Po Man’s Child

{Warning: This review mentions a sexual practice some readers may find offensive or troubling. Also, suicide, self-mutilation, and drug addiction.}

It has been said the sins of the parents sometimes come to rest on the back of the children; that in order to shake free of past tragedies, one must fully face them and accept the lessons they aim to teach. Based on my reading of Po Man’s Child by Marci Blackman, I understand the validity of dealing with family history in order to fully move on and achieve a better sense of self.

The novel kicks off during an S&M encounter between Po Childs, the lead character, and her girlfriend in 1991. The encounter results in Po becoming injured. She receives a phone call minutes later about her estranged father’s death. The events are too much to mentally handle, so she checks herself into a mental hospital for a seventy-two-hour observation period. While inside, she reflects on all the woes her family has faced and how they’ve dealt with them.

The book travels back and forth through time as Po’s family legacy is revealed. The action of an ancestor is thought to have cursed his descendants. Uncle George was a slave that repeatedly attempted to kill himself in horrific ways after being apprehended while trying to escape from slavery. Eventually, he succeeded, but his legacy to not have any family member crack under the pressure of life failed (described as falling to “The Curse of Uncle George). Po blames the curse for her numbness, which she addresses by self-mutilating. The book details how the curse impacts the lives of her siblings and parents. Drug addiction, physical and mental illness, infidelity, and multiple suicide attempts cling to the family from one generation to the next. It even extends itself to a woman who married into the family and fled her husband after he attempted to kill himself in front of their daughter.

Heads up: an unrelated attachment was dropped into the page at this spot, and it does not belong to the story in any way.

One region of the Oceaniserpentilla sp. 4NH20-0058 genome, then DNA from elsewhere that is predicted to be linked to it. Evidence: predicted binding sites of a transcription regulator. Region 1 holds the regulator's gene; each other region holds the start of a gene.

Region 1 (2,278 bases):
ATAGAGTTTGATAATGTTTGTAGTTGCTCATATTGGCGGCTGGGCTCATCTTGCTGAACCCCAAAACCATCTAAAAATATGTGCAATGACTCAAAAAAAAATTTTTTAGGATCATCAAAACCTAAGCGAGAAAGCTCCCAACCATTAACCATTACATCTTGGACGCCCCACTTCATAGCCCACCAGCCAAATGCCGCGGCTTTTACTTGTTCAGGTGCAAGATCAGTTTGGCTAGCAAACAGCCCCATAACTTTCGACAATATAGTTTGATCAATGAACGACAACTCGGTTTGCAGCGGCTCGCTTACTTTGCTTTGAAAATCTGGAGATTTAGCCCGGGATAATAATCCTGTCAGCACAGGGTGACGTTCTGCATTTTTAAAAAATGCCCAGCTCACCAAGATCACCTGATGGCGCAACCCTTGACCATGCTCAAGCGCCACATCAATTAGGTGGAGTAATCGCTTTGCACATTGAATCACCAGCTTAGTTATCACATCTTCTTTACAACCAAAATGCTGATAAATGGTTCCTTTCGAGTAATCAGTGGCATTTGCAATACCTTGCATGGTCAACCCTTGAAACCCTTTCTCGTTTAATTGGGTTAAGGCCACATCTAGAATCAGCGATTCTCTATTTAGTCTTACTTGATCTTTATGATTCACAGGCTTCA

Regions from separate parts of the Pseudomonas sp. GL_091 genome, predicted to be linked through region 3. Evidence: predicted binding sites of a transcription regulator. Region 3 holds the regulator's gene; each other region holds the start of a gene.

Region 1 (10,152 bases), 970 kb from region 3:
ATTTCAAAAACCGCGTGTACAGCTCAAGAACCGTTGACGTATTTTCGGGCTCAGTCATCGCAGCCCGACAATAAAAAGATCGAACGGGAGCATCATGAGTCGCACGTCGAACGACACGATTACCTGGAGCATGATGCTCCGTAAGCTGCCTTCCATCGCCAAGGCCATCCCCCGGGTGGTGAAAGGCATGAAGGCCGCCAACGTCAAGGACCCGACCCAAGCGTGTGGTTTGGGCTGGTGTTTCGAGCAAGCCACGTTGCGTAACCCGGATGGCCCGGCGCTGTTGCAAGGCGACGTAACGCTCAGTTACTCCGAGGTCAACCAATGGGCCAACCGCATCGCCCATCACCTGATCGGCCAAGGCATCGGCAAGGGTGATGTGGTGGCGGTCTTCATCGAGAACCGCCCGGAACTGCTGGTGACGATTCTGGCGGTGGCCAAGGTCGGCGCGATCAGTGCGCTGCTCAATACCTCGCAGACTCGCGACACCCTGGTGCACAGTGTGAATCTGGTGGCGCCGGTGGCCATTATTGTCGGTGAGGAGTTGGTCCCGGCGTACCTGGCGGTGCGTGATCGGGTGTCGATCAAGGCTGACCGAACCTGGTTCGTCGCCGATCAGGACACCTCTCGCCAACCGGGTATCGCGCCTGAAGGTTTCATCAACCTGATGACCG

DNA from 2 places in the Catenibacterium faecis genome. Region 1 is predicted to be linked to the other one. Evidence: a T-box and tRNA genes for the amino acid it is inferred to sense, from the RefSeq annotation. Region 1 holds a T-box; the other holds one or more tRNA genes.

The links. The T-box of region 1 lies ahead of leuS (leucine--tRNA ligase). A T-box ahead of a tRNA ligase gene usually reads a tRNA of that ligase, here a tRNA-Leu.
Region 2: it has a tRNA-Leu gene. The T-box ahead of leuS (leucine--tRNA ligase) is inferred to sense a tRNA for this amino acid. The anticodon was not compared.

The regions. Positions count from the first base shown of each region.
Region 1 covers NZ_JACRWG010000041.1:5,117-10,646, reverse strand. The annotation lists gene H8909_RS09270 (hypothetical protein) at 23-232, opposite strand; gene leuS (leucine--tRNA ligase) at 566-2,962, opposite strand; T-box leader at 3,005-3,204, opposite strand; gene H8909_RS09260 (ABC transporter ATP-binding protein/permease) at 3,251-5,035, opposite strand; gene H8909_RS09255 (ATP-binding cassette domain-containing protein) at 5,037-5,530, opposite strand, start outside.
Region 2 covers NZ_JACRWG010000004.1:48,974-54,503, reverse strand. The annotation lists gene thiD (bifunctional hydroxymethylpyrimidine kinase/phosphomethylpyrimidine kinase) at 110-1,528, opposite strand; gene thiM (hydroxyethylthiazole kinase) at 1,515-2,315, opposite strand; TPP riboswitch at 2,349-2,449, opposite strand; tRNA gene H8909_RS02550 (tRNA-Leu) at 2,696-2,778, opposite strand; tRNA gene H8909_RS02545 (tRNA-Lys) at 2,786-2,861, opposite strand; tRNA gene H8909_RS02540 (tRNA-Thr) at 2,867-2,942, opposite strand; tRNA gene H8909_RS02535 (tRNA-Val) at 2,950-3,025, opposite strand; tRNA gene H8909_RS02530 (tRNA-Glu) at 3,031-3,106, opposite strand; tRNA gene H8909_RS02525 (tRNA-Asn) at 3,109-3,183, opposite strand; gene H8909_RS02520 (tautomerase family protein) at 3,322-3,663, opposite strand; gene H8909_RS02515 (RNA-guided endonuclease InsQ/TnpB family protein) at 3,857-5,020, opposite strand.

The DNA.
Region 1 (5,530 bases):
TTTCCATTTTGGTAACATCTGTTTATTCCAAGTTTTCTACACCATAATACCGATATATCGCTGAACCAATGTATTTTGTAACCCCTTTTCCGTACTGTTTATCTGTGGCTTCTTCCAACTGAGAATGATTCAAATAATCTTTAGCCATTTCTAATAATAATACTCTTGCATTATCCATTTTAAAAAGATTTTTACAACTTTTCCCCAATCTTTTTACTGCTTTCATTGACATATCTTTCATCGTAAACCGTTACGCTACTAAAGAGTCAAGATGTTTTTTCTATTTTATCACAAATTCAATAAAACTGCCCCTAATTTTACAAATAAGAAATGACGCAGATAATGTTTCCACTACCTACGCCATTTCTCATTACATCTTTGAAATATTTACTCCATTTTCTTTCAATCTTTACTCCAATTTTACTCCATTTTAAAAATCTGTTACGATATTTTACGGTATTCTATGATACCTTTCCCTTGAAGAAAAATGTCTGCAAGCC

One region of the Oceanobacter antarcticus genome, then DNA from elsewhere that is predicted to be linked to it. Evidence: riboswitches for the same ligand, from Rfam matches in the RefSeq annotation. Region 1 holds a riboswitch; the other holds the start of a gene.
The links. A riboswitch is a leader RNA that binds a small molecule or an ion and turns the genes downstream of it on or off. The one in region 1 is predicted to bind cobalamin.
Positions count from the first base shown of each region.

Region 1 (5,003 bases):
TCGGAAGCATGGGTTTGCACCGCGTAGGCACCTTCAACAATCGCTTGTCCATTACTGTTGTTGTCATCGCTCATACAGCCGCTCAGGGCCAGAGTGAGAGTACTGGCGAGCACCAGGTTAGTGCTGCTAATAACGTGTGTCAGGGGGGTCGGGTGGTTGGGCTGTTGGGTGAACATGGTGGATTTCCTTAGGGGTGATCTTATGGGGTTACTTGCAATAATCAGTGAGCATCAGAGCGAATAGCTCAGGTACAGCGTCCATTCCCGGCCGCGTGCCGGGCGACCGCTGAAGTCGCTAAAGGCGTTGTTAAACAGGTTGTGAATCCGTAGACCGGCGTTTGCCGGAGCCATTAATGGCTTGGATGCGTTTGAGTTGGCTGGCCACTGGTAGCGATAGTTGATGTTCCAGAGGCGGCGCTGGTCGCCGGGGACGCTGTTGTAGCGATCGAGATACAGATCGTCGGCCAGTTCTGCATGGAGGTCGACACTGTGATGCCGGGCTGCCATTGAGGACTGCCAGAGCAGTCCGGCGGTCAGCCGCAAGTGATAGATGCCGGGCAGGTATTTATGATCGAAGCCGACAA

This book is not suited for every taste due to the different timelines and subject. A lot of emphasis is placed on the past rather than Po’s present. A character’s backstory helps the reader understand their present, but in this case, the level of detail was distracting and made it hard to engage. Many secondary characters are fleshed out in such detail that, in some areas such as Po’s hospitalization, the main character doesn’t stand out.

Po Man’s Child is a challenging read, but I recommend it based on the writer’s craft. While there are multiple low points, there are high notes as well. There are joyous occasions, and in the end, it seems the curse is bent through Po’s will. Blackman weaves in traces of the spiritual world, which helps to guide the characters in stressful times. Once you commit to the novel, the characters’ choices will keep you turning the page to the conclusion.

Reviewer: La Toya Hankins

La Toya Hankins is the author of SBF Seeking, and K-Rho: The Sweet Taste of Sisterhood. She is a native of North Carolina and currently resides in Durham, NC. Hankins considers writer and fellow Zeta Phi Beta Sorority, Inc. member Zora Neale Hurston as her role model for her ability to capture the essence of the African American Southern experience and living the motto, “I don’t weep at the world, I’m too busy sharpening my oyster knife.” You can connect with LaToya on Facebook and Twitter.